Speleo Spiel. Page 6. September 1976. UFOLOGY AND CAVES Cont ; A Professor Luther S .Cressman of the University of Oregon discovered two hundred pairs of woven fibre sandals in Lamos Cave in east Nevada. These skilfully made articles are similar to to-days modern beach sandals. Nothing unusual about that, you say? Tell, a carbon 14 test revealed that these particular sandals nere well over 9,000 years old! Although not a cave find, a shoe-print was discovered in a coal seam in the Fisher Canyon, also in Nevada. The age of this footprint was estimated to be over 15,000,000 years. Around the turn of this century, in Australia, Joseph Bradshaw discovered akrw.p paintings in a cave nest of the Ximberleys. They depicted men and women tmk113 unlike the aborigines and are thought to be of Europeans. The vomen have delicate hands and feet and strange hair styles and one bearded man wears a mitre or a crown. mere is yet another slender figure in this particular painting. It has no eyes, nose or mouth and its round head resembles that of a diverts helmet or eben a space helmet vith a band around its neck. Tassel-like adornments are appended to the arms and waist of the being. .1 strange oval with two arms protrudes from the helmet. Behind this group is a snake, symbol of the Dreamtime. In the distance a spiral and a horseshoe-shaped abject with rays can be seen. Undecipherable hieroglyphics above the picture add to the mystery, Visitors from another time or from outer space perhaps ? -1 discovery in. 1964, in the Kleinfontein Valley in the Transvaal, South Africa, revealed a complete underground village! Archaeo10,"ists mere amazed by its similarity to modern mclear mar shelters, The village, in caves deep underground, is made up of huts with mud walls about 30cm thick; each cave contains approximately 20 huts. At ground level are the remains of another village constructed by the same race, It is thought that these inystery people of whom no record appears took refuge underground due to some unexplained reason. In 1932, a rather interesting discovery was made in a cave at Casper, ::?yarning, in the United States. The cave contained an ancient mummified body of a very tiny man. Resultant X-rays made by the ~~tbropological Dept. of Harvard revealed:*h X-ra$ showed that here was a creature that had been a man, or man-like. Its tiny skull, the spine, the rib cage, the bones of the arms and legs, nere readily discernable. The little fellow had been about 14 inches tall in life. PTummified, he meighs about 12 ounces, The X-rays show a full set of teeth. Biologists who have examined it declare that the creature was about 65 years old at the time of death." In 1938, certain unusual discoveries mere made in East Asian caves. Some 716 mysterious, metallic/stone discs and short-statured skeletal remains of beings t~ith huge craniums which cannot be ethnologically classified were found. In 1969, arclmeologists discovered an archaic grave containing the 50,000 year old skeleton of a ceremonially-buried child', The grave vas found in the ~Qaf'zeh Cave, close to the Kount of Precipitation, in Galilee. This indicates that civilized people were living in the area many thousands of years before the Jews arrived. Also in 1969, tno American professors discovered 11 mummified bodies many thousands of years older than the' Egyptian mummies in an Argentinian cave! Symbols of the Xloon, Sun and Venus were also discovered in this cave. In old Sanscrit texts mention is made of the Nagas or Serpent Gods who livid in underground palaces somewhere in the Himalayas. The Nagas were supposedly flying oreatures who go/nent on 10% voyages in the sky. It is thought that the subterranean city of the Nagas Bhogawati, vhich vas brilliantly illuminated by diamonds, may be a folklore image of a space base, lighted and air-conditioned. There is also rumoured to be a secret cave beneath the Potala palace in the T5bctan capital of Lhasa. "any mysteries surround the Himalayan area and the limestone potential of this area is virtually untapped and anlimited, It is possible that the key to the Earth's creation lies beneath the Himalayas. Is it feasible to believe that an underground city could exist there? The most recent discovery, which appeared in the press only a few days ago, announced that scientists had found a man-like skull more than 2,000,000 years old. It apparently has more hman-like properties then the fossils of AustralopithecusMricanus which was thought to be the oldest man-ape. The discovery was made by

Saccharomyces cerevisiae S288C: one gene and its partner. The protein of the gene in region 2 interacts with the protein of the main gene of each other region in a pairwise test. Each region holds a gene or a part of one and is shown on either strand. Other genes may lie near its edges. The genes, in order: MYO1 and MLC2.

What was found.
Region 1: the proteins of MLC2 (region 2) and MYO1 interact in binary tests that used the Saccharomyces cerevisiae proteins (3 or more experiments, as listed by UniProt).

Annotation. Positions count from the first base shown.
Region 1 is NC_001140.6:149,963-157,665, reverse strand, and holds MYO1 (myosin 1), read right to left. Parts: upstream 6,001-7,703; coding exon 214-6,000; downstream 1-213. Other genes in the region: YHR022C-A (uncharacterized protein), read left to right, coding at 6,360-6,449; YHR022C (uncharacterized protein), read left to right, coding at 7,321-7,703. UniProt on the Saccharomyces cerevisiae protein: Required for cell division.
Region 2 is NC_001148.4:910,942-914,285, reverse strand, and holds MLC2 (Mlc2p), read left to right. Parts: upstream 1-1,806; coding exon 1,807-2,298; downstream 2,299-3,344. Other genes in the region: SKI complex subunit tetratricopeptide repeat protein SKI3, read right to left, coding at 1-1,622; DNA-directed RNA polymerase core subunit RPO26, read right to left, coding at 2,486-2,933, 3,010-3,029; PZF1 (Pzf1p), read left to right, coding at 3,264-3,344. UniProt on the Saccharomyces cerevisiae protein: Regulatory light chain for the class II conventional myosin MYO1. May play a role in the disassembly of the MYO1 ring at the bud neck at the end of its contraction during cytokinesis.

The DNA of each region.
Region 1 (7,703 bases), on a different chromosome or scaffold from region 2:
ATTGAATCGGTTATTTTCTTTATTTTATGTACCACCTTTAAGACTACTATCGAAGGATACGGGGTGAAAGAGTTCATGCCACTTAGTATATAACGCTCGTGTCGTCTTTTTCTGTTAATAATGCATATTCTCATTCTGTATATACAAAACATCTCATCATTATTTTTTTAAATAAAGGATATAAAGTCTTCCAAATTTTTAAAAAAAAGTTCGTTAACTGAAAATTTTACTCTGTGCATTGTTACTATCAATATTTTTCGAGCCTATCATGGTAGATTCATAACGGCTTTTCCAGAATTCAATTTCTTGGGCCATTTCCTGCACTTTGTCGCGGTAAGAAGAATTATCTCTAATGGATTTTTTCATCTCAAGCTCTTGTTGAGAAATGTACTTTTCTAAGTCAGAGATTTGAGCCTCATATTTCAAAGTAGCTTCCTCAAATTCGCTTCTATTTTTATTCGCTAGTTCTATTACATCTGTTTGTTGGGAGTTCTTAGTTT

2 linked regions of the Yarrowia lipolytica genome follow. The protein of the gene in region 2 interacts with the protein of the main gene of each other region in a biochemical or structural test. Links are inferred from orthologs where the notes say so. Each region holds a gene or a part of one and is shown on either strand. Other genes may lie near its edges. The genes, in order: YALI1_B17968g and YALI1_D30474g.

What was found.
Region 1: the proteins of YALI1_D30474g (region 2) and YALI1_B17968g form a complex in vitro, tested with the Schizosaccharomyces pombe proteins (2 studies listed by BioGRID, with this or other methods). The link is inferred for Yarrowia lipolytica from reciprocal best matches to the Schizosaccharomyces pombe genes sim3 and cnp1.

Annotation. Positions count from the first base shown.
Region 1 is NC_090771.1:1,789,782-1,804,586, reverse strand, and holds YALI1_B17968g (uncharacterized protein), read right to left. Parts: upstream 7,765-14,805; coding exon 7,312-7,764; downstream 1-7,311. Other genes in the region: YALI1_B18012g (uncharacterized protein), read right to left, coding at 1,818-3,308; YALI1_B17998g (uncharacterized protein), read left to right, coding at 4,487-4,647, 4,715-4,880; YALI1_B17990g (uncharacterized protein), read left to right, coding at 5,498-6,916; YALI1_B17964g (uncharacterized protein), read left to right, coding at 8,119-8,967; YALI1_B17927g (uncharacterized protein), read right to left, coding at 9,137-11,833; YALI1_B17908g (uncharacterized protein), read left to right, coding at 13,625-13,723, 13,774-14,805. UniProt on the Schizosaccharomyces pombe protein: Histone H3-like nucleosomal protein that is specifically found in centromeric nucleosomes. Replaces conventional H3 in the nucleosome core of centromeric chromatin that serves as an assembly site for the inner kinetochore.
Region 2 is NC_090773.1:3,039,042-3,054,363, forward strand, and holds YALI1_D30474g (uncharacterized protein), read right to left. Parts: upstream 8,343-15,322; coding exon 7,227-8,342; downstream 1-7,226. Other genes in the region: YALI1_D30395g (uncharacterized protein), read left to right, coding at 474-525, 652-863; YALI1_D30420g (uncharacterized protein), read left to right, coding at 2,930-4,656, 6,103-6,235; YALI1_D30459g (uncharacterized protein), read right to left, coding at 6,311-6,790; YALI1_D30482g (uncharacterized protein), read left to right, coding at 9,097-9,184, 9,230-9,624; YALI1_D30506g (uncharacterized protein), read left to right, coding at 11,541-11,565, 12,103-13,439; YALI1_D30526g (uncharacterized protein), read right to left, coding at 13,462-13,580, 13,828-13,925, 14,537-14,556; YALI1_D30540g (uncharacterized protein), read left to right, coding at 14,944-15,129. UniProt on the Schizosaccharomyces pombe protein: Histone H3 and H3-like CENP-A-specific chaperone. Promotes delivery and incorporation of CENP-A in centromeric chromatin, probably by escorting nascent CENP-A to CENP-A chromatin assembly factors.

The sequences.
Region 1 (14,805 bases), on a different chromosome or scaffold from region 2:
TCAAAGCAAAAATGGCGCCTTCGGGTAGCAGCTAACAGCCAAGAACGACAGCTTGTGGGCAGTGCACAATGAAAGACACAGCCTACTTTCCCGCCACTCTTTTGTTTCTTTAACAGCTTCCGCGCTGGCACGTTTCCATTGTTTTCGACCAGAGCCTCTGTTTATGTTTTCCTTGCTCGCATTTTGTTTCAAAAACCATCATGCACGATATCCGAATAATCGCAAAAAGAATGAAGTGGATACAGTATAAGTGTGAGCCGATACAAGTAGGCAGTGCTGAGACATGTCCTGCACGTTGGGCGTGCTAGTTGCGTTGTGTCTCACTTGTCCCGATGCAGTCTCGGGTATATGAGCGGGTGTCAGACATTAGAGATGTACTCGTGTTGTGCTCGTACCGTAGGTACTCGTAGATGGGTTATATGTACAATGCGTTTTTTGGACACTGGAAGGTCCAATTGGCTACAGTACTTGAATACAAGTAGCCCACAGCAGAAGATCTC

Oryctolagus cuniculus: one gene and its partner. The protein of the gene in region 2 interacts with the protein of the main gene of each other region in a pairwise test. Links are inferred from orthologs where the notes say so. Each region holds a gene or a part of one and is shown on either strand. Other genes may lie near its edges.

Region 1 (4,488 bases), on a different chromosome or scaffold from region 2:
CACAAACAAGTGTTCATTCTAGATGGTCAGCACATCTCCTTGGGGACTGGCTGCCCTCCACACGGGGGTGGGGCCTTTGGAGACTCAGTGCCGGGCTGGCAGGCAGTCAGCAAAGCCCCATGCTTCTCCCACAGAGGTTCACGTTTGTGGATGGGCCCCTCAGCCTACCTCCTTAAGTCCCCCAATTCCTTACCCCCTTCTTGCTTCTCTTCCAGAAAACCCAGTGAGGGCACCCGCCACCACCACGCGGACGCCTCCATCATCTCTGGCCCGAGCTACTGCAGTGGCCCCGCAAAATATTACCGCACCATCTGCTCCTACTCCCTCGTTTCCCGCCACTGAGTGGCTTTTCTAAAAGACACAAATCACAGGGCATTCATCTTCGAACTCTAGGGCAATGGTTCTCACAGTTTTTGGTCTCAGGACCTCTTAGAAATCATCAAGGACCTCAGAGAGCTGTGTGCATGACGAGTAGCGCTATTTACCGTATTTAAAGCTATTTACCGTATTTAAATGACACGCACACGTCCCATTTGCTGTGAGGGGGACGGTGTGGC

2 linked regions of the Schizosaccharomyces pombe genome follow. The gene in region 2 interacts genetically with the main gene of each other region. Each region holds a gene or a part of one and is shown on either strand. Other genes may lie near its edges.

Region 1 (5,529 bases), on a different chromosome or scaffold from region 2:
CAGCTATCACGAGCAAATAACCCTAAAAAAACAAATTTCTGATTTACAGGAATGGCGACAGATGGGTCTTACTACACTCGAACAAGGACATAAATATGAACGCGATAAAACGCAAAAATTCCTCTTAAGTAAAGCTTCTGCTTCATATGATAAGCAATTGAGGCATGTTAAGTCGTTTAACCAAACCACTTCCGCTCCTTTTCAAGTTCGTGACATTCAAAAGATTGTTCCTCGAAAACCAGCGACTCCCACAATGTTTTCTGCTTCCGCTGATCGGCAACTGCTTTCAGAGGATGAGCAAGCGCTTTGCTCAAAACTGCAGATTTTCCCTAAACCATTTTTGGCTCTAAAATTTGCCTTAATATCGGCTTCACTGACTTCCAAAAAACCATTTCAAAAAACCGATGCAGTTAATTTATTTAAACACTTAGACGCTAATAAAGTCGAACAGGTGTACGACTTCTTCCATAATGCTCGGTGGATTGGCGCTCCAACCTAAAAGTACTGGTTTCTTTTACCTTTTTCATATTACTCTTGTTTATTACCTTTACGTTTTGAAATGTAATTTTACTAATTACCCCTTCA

Speleo Spiel. Professor Alun IIughes, of the University of the Witwatersrand in Johannesburg, who announced that he had found the fossil in the Sterkfontein Caves, some 00 kilometres north-wes t of Johannesburg. It was here that tbe ~lus tralopithecus remains nere discovered in the 1930's. The Sterkfontein Caves apparently have a limestone base which makes conditions particularly favourable for the preservation of fossils. Recently, a UFO was observed several tines over a period of weeks in the vicinity of Maydena. A number of cavers were amongst the many people that observed it. This particular sighting was regarded as genuine. Somewhere alone the line, WO's and caveB are connected! Food for thought the next time that you go caving. You may just happen to be under observation and you may not be alone! IJ3TTER TO THE EDITOR, C ont ; fact that iC is being openly discussed and comments published shows that people can conceive of it and that is an important start. Of course, the question has bewn ramd before, particularly in June 19'73 by Andrevr Skinner (Swleo Spiel, 80:1) but it has not received sufficient support to yet succeed. Yet it did lead to the formation of the Tasmanian Council of Speleology so there has been a spirit of co-operation in the air. But the Council seems to have languished and does not seem to have put an end fa suggestions for unification. (Of cmrrse, in terms of conservation of effort the Council idea is masteful and is the opposite of the advantages of amal@mation. Perhaps with goodwill on both sides, careful and objective consideration of the advantages of union will now lead to some positive developments. As an interested and uncommitted party, I would be pleased to help in any way I could, to foster the movement for unification. Greg Niddle t on. !?RIP REPORTS norenthe Valley Thursdgy, 26/8/76. Party: Albert Gaede and Denia Charlemorth, This was a ~ivemity trip with the aim of insert% 3 km. of fluorescein into Growling Swallet (m6) to trace the resurgence of the waters. Ye left Hobart at 9.25am and drove straight to the Florentine Valley. -The weathe* was fine with sunny conditions in the morning but lightly overcast in the afternoon. Streams mere running strowly as a result of melting snuw on the mountains but were not in flood, We tunied up N0.9 road and took the third branch to the right. From where we left the car we found the route to the old packtrack roughly marked with red paint and blue markiw tape. Denis brotght a chain saw so we could do some track clearing, Fe then followed the track eauth. It was generally easy to follow except in two places where there had been major tree-falls coinciding with a change in the direction of the track. The fluoreseein was inserted at 12.35pm just upstream from the cave mouth and dissolved readily in the strong flow. The water was still a brilliant green when we Xeft the cave ten minutes later. 'v7e were back at the vehicle at 1.25~ and after a quick lunch we made a tour of likely resurgences to place charcoal detectors. One nas placed in the Lamnce Creek Rising at 1,55pm, a second at the Florentine Road bridge across the Tyenna River at 2.30pm. and a third inside Junee Cave (JFB) at 2.50pm, The stage height in Junee Cave was 1.20 feet corresponding to a rate of flow of 1618 litres/sec. "Je then returned to Hobart. Albert G oede. Continued Page 8.